COP26 Rock with Ben Rhodes | Crooked Media
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November 10, 2021
What A Day
COP26 Rock with Ben Rhodes

In This Episode

  • The UN Climate Summit in Glasgow, aka COP26, brought together leaders from all over the world to combat climate change, and it wraps up in a few days. Ben Rhodes, the host of Crooked Media’s “Pod Save The World,” is in Glasgow right now with former President Obama. He joins us to break down the biggest takeaways from the summit.
  • And in headlines: Moderna filed an application to patent the technology for its vaccine, there’s an ongoing crisis at the Poland-Belarus border, and Starbucks workers at three more locations in Buffalo, NY, filed for union elections.

 

 

 

Transcript

 

Priyanka Aribindi: It’s Wednesday, November 10th. I’m Priyanka Aribindi.

 

Josie Duffy Rice: And I’m Josie Duffy Rice, and this is What A Day, reminding people with cardboard boxes of Christmas decorations open on their laps right now to just, you know, take a breath.

 

Priyanka Aribindi: Yeah. You know, if you feel like the second week of November is your time, I’m not going to say anything, but other people might.

 

Josie Duffy Rice: On today’s show, Moderna reportedly takes full credit for making its COVID vaccine, despite the federal government helping out. Plus workers at more Starbucks stores in Buffalo, New York want to join the union movement.

 

Priyanka Aribindi: But first, the UN Climate Summit in Glasgow wraps up in a few days. The event brought together leaders from all over the world to make pledges on what their countries would do to combat climate change.

 

Josie Duffy Rice: And it also brought together hundreds of thousands of environmental activists who said that those leaders weren’t doing enough. So there was a lot to take away on what happened and who’s working to keep the lawmakers accountable.

 

Priyanka Aribindi: Luckily for us, the host of Crooked Media’s Pod Save The World, Ben Rhodes, is in Glasgow right now. He is touring with former President Obama, and he took a few minutes right now from his hotel room in the Scottish countryside to catch up with us for a dispatch. Ben, welcome back to What A Day.

 

Ben Rhodes: Thanks, guys.

 

Priyanka Aribindi: So you have been in Glasgow for a few days now. Tell us a little bit about the atmosphere, you know what you’ve been doing day to day, and what you’ve seen so far?

 

Ben Rhodes: It’s a very mixed feeling here, right? There’s a lot of work being done. A lot of tired people who have been at it—it’s a two week summit. That’s unusual. It’s a long time, but that’s because, you know, there’s every day, there’s a different theme, you know, there’s a different issue. There’s all these different work streams happening at the same time. At the same time, there’s an enormous amount of activists in civil society here, you know, putting pressure on people to do more.

 

Josie Duffy Rice: Yeah, Ben, like you said, you were there with President Obama when he was there and he said things like this:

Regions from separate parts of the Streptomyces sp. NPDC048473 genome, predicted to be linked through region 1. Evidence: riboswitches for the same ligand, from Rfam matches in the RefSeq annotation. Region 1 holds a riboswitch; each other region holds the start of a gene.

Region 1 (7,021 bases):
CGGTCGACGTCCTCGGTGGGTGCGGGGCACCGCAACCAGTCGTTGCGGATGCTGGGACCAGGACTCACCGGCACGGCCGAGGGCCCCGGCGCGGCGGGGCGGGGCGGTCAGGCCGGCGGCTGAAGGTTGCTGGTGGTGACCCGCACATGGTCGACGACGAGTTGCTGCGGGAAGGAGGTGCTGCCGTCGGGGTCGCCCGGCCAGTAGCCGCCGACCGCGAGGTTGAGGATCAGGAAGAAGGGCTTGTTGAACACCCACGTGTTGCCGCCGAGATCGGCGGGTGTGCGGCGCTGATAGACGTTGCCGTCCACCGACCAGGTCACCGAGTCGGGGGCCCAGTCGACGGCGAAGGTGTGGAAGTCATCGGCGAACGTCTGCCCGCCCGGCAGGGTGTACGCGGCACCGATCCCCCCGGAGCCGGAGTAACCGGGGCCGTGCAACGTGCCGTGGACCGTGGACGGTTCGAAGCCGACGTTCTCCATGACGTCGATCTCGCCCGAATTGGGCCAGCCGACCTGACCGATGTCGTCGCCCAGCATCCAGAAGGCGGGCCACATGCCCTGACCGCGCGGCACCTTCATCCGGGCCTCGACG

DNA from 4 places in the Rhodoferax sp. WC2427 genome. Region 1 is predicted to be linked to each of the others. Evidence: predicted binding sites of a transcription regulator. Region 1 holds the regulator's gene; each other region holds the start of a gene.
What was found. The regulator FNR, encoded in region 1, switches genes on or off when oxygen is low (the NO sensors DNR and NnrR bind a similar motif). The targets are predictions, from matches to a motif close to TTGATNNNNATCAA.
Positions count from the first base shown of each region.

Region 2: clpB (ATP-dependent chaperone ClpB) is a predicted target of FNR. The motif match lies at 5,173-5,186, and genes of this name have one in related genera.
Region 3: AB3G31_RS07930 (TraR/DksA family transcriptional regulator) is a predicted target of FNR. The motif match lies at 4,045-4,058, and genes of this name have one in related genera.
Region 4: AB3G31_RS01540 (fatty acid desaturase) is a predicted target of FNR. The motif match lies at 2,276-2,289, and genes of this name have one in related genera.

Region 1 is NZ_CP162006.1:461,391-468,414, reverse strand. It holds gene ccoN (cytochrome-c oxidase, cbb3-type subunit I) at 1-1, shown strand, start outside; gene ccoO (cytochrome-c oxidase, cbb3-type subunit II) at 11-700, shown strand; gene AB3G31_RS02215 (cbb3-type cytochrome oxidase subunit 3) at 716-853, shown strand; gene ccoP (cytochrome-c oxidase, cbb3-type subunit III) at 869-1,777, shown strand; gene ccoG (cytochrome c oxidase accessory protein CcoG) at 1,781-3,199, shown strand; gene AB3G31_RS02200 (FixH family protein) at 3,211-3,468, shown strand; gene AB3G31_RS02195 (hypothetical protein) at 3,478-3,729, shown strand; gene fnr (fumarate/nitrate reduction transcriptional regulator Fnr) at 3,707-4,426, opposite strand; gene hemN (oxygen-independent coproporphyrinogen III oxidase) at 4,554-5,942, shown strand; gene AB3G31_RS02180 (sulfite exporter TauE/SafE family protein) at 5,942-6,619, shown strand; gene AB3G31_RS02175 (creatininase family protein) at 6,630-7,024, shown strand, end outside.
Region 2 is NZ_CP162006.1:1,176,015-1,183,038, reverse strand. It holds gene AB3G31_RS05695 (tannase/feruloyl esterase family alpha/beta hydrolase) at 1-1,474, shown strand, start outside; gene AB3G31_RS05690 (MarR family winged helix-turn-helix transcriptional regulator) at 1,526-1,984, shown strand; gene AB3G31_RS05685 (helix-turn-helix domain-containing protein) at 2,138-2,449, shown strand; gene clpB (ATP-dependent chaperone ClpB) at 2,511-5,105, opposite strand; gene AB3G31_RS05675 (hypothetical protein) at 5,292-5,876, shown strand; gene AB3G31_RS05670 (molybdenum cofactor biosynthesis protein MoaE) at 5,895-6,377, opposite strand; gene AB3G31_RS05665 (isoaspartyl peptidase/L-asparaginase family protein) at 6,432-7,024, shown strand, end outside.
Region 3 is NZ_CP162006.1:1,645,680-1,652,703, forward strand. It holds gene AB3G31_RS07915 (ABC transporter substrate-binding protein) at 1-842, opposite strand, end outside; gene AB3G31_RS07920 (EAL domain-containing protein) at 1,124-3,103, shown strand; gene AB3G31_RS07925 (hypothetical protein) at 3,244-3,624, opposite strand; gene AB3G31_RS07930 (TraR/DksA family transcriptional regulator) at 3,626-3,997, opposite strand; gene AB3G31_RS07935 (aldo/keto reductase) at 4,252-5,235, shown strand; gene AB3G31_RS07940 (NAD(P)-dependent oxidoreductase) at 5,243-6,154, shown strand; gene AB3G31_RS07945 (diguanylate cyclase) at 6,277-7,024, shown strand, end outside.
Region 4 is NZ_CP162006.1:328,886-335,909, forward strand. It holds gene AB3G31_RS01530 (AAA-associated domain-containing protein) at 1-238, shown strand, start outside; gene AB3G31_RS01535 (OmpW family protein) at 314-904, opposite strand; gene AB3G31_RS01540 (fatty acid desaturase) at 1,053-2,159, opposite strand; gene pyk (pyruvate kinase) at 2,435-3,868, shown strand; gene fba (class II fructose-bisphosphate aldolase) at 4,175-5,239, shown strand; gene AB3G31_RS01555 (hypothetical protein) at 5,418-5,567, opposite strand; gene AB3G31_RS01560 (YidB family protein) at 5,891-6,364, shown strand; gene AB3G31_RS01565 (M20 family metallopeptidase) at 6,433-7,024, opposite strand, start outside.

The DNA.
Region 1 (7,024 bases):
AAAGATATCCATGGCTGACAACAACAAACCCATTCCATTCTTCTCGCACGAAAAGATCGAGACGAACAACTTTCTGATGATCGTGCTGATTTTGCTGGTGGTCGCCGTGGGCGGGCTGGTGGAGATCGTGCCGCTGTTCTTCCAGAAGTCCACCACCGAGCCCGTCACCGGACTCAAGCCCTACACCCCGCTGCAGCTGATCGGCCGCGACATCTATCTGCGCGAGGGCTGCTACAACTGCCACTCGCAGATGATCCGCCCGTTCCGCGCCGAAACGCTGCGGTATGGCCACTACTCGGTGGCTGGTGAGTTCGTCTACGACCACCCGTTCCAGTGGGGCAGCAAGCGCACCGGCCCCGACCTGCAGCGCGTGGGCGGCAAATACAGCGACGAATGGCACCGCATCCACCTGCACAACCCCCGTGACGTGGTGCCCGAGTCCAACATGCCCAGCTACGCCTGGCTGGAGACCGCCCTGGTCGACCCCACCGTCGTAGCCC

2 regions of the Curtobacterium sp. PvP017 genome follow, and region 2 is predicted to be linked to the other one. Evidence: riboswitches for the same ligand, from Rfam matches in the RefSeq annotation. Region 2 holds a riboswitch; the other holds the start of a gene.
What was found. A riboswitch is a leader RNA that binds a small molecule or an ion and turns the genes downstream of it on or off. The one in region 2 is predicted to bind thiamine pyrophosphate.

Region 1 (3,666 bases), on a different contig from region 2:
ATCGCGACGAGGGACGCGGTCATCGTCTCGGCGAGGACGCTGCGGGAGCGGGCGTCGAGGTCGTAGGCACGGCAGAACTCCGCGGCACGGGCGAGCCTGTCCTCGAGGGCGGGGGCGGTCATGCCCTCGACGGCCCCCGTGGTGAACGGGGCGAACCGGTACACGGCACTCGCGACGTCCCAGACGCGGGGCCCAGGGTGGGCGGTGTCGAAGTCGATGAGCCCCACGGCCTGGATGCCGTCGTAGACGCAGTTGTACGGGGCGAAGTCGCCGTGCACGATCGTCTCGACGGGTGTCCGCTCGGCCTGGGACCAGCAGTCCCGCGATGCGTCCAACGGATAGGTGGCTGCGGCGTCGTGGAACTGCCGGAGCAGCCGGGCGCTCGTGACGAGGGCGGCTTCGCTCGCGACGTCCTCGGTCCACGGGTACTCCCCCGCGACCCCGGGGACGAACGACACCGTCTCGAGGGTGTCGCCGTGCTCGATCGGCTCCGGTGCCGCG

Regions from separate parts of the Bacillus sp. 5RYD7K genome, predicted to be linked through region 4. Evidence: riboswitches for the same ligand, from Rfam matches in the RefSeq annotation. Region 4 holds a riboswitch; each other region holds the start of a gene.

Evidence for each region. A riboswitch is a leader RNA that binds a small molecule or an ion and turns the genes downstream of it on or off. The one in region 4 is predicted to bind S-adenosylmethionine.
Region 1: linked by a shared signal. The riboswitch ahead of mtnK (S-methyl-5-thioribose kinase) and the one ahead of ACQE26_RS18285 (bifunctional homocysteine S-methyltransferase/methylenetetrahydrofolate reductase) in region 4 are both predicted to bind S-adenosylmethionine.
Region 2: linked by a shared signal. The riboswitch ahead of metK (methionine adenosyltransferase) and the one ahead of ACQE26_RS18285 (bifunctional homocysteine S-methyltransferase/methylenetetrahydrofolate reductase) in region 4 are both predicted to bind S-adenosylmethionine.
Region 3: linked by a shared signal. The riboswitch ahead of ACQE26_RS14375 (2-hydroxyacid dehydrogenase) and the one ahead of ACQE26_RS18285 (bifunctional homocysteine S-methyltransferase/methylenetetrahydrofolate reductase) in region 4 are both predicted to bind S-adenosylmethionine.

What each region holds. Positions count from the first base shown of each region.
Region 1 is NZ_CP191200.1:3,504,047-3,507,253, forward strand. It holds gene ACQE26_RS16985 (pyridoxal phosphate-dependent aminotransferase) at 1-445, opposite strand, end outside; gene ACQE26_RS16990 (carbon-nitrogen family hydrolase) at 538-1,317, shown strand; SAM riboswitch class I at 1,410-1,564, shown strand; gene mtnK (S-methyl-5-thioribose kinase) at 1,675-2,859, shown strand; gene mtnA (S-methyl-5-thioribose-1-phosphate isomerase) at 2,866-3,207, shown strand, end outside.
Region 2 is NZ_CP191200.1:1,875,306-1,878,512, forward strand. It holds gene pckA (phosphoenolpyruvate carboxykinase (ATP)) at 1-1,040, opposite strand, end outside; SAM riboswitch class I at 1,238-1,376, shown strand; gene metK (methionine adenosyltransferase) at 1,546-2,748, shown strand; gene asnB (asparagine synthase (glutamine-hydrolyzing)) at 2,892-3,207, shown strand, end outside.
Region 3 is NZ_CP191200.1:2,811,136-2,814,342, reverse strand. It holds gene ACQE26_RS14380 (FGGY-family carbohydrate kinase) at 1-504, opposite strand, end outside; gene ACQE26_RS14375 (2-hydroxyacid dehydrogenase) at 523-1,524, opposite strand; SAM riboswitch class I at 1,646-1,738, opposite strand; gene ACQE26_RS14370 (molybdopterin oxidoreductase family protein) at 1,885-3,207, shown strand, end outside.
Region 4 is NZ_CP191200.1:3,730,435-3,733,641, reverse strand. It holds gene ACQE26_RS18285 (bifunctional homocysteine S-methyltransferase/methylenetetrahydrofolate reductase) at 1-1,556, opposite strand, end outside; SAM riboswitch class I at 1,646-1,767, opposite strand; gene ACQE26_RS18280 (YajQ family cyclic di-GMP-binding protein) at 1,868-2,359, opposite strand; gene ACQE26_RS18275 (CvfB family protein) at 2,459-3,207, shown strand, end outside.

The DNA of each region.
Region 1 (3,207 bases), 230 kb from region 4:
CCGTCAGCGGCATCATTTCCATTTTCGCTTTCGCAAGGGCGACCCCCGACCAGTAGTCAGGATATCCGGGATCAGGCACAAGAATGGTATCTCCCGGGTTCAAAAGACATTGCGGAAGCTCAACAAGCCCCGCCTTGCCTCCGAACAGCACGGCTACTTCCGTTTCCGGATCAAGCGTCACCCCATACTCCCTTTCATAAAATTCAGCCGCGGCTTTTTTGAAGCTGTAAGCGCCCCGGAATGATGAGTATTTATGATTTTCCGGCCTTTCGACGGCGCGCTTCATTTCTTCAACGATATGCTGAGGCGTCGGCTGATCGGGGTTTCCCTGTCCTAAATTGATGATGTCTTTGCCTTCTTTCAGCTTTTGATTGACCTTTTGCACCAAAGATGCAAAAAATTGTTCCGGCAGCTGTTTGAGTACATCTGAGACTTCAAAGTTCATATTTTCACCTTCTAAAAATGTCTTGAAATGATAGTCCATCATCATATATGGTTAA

[clip of President Obama] those of us who live in big, wealthy nations, those of us who helped to precipitate the problem, we have an added burden to make sure that we are working with and helping and assisting those who are less responsible and less able, but are more vulnerable, to this oncoming crisis.

 

Josie Duffy Rice: So far what’s been the international reception to him and the United States making statements like that, especially considering how under former President Trump our country went in a very different direction on making promises and progress to combat the climate crisis?

 

Ben Rhodes: You know, Obama, people are glad to see him. It’s been a while since he’s been on the world stage. He got a really good reception. And you know, I think he came at a time when the summit needed a bit of a shot in the arm heading into the second week. I think people are really excited that the US is here and back engaged in this process. We kind of built this thing with the Paris Agreement. On the other hand, you know, I think there’s a frustration that the US has not done more, that Trump derailed this process for four years, took his foot off the gas in ways that made it easier for countries like China and Russia, who aren’t even here at the head of state level, to take their foot off the gas—and maybe that’s not the best analogy—take their foot off the gas of an electric vehicle, I should say. And also that the US just, you know, the comment that Obama made was recognizing that we have made pretty good progress in meeting our targets and transitioning our economy, particularly if we get the Build Back Better bill, but the financing, the funding for poorer nations to mitigate the effects of climate change but also to develop clean energy themselves so that we’re not telling the global south, hey, you guys can’t build coal plants like we did. You know, if we’re going to do that, we need to give them financing. We need to give them direct support so that they can develop clean energy. We owe them that.

 

Priyanka Aribindi: Right. I also want to talk a little bit about, you know, some of the other countries who aren’t there. So we don’t have the participation of a few key countries, China and Russia, at this conference. How much progress do you think can be made without, you know, such key players in attendance and agreeing to these same things?